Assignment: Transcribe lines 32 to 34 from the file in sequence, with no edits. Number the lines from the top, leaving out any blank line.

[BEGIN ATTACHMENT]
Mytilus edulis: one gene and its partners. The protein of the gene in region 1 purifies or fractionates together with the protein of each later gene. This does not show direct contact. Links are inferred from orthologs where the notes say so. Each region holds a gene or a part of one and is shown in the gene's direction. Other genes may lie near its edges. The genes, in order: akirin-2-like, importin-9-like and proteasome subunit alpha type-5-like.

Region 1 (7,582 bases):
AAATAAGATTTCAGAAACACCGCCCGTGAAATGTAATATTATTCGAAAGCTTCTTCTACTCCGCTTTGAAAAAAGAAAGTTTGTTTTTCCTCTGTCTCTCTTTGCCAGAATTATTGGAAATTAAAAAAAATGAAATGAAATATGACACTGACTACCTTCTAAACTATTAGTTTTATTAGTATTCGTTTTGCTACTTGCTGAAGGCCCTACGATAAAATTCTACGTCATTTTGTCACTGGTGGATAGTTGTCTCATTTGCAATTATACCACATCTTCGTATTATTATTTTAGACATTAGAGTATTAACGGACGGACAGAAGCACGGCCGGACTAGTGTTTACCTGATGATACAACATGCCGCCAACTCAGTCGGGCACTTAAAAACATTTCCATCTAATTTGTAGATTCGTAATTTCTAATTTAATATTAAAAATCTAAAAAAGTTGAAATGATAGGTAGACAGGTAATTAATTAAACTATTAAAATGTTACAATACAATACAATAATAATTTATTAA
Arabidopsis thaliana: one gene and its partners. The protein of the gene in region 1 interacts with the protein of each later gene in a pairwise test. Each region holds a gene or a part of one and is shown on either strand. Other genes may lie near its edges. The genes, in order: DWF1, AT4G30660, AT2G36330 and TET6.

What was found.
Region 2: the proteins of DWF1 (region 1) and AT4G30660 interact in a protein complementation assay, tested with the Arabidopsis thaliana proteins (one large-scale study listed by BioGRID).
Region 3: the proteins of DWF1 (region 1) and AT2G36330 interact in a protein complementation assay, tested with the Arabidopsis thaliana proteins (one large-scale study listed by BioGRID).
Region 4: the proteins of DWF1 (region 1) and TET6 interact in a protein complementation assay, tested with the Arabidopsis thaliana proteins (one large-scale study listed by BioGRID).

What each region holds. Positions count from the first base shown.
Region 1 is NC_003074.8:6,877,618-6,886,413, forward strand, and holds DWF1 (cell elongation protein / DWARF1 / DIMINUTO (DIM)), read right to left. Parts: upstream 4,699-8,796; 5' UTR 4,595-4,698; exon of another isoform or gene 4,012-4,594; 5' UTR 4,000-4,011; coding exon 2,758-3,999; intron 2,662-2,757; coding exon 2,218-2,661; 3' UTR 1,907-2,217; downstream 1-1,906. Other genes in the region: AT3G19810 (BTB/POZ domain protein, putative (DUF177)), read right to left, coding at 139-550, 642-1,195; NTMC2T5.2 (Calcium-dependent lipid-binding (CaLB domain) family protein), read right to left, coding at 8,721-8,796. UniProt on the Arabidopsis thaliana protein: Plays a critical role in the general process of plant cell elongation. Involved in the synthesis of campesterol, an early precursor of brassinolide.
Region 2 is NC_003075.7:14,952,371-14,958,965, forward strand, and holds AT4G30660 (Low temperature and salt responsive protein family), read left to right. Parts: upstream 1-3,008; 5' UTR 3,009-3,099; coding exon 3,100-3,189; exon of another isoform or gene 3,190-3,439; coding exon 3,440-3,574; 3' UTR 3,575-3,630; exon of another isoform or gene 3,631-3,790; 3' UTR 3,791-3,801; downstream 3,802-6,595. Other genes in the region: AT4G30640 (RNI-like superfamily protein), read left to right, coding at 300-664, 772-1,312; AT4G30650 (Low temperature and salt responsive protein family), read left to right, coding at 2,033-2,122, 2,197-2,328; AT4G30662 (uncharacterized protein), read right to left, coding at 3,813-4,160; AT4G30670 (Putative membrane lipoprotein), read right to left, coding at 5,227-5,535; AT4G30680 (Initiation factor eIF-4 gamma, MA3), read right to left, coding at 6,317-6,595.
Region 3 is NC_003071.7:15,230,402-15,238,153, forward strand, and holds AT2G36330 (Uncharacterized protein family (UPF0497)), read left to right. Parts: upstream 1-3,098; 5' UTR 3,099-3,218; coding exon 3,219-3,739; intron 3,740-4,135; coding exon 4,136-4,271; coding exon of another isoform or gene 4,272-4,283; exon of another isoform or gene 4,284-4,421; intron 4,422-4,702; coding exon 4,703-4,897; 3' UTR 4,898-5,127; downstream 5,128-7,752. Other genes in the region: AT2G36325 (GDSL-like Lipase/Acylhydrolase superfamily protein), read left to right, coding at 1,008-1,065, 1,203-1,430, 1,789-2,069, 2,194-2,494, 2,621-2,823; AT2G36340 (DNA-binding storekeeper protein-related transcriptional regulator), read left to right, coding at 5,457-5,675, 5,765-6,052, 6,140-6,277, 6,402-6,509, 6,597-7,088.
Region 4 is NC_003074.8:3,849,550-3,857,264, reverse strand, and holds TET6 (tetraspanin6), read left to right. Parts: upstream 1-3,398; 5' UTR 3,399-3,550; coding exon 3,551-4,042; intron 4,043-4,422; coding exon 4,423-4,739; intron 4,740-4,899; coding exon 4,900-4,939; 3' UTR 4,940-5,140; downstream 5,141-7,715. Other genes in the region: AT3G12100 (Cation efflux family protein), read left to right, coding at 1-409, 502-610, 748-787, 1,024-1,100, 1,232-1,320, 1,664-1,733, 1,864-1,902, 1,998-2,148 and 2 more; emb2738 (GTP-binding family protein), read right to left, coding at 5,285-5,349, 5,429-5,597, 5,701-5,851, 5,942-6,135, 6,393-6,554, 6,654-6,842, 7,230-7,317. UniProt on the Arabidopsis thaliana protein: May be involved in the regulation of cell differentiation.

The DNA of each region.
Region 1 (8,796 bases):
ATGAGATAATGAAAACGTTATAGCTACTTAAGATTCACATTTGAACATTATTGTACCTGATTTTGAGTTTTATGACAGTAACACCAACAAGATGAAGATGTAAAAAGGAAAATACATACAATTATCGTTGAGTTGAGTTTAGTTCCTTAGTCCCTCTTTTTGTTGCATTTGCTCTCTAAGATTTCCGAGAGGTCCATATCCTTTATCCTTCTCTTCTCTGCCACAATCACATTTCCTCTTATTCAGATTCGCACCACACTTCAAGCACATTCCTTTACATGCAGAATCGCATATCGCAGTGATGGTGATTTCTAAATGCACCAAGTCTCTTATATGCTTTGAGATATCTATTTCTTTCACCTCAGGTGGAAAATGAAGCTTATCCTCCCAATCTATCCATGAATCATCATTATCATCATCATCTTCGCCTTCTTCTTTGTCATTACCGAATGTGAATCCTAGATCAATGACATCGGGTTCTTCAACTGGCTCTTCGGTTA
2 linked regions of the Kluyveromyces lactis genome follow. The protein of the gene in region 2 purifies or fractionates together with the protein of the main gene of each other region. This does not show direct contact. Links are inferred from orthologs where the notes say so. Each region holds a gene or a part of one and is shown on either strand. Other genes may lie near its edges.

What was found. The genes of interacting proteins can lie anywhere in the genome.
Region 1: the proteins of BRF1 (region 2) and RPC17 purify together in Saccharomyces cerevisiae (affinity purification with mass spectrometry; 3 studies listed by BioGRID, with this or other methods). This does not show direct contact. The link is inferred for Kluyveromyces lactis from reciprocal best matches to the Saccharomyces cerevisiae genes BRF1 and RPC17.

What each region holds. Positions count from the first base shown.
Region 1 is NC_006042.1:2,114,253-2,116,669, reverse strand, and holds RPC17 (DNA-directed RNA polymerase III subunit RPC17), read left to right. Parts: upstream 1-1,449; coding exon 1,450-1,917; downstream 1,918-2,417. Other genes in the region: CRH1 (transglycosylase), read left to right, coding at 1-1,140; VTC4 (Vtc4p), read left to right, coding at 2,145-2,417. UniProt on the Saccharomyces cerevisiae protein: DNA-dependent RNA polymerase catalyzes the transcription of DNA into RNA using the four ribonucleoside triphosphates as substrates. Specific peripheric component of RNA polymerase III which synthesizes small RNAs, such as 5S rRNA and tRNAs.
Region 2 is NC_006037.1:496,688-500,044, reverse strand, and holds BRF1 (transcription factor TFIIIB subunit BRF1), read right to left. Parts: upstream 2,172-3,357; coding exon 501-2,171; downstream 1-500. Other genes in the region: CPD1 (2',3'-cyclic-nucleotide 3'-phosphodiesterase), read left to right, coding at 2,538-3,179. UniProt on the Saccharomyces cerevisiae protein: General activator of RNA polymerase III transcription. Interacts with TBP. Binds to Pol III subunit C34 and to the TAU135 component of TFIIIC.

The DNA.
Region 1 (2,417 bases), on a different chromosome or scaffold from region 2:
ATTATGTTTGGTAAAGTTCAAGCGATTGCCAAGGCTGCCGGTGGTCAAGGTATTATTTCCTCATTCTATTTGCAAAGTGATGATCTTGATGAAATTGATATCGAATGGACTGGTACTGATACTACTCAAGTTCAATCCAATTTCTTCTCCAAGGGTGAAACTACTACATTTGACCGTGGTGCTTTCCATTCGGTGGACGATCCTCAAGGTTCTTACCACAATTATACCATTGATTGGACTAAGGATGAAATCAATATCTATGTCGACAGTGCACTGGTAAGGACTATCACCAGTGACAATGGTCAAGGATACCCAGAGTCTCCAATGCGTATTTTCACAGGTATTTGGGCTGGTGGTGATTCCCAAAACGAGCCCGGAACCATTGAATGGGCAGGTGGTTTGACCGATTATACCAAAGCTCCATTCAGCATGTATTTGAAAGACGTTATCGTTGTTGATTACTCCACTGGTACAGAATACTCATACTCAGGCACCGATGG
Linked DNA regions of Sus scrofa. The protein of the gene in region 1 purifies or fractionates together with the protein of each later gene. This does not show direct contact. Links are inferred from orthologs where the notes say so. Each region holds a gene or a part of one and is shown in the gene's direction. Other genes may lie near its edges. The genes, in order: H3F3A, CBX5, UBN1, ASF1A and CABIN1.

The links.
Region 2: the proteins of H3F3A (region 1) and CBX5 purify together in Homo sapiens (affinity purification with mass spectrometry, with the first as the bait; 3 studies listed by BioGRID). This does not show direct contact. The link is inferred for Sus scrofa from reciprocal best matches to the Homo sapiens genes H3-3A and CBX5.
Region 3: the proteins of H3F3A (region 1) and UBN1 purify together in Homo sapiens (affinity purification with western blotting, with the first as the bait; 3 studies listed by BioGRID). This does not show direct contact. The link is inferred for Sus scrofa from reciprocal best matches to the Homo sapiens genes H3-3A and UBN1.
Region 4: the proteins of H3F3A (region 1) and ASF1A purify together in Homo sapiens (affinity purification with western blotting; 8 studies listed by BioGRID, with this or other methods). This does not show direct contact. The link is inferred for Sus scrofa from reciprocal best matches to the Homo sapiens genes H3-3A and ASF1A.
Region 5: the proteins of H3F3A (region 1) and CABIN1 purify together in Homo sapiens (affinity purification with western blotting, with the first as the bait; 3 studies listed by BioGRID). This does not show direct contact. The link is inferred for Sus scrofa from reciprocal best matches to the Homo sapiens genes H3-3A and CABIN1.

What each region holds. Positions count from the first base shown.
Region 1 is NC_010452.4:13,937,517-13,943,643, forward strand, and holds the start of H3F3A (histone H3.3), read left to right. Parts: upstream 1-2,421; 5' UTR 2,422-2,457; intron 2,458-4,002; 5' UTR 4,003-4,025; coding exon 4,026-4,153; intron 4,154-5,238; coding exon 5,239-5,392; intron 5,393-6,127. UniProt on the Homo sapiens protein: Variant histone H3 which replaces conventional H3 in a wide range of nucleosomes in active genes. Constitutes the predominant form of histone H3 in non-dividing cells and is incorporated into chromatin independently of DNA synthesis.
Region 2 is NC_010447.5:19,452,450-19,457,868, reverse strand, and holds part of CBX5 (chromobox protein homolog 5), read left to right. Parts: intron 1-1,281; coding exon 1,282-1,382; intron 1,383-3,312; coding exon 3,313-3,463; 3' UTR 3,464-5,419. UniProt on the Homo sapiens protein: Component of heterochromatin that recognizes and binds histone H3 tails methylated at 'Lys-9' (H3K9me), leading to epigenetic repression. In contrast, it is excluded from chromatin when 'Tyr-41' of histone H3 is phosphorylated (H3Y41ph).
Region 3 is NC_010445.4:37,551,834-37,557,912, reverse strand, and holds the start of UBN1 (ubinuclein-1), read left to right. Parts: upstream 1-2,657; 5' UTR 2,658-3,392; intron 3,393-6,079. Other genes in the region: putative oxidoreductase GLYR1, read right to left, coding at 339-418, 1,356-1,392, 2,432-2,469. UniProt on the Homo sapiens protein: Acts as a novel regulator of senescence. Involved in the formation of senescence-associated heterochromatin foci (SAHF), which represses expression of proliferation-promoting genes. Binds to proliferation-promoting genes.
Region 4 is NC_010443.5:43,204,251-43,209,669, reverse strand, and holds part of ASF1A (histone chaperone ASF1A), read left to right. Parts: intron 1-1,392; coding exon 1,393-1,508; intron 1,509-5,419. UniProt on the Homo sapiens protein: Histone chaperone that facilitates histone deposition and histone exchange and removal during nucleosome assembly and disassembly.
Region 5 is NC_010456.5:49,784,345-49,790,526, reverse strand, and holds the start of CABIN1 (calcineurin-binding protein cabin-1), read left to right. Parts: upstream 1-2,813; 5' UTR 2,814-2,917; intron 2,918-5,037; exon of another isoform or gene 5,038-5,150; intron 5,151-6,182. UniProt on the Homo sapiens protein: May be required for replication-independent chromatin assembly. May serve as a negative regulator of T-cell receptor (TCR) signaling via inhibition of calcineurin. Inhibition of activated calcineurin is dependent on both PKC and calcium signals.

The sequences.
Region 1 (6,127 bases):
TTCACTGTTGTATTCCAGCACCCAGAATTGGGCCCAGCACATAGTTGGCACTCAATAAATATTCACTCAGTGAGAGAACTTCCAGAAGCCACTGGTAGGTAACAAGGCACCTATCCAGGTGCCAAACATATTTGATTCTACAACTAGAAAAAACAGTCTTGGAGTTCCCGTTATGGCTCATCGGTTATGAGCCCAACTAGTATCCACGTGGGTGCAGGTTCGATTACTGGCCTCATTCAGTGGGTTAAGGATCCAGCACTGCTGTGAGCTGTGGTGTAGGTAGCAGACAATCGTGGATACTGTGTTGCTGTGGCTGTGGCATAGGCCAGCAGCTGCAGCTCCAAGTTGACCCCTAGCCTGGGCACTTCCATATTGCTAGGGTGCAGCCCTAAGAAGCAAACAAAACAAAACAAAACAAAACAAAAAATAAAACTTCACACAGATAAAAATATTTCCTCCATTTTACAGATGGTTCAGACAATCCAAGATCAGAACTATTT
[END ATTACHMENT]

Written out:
What each region holds. Positions count from the first base shown.
Region 1 is NC_010452.4:13,937,517-13,943,643, forward strand, and holds the start of H3F3A (histone H3.3), read left to right. Parts: upstream 1-2,421; 5' UTR 2,422-2,457; intron 2,458-4,002; 5' UTR 4,003-4,025; coding exon 4,026-4,153; intron 4,154-5,238; coding exon 5,239-5,392; intron 5,393-6,127. UniProt on the Homo sapiens protein: Variant histone H3 which replaces conventional H3 in a wide range of nucleosomes in active genes. Constitutes the predominant form of histone H3 in non-dividing cells and is incorporated into chromatin independently of DNA synthesis.
Region 2 is NC_010447.5:19,452,450-19,457,868, reverse strand, and holds part of CBX5 (chromobox protein homolog 5), read left to right. Parts: intron 1-1,281; coding exon 1,282-1,382; intron 1,383-3,312; coding exon 3,313-3,463; 3' UTR 3,464-5,419. UniProt on the Homo sapiens protein: Component of heterochromatin that recognizes and binds histone H3 tails methylated at 'Lys-9' (H3K9me), leading to epigenetic repression. In contrast, it is excluded from chromatin when 'Tyr-41' of histone H3 is phosphorylated (H3Y41ph).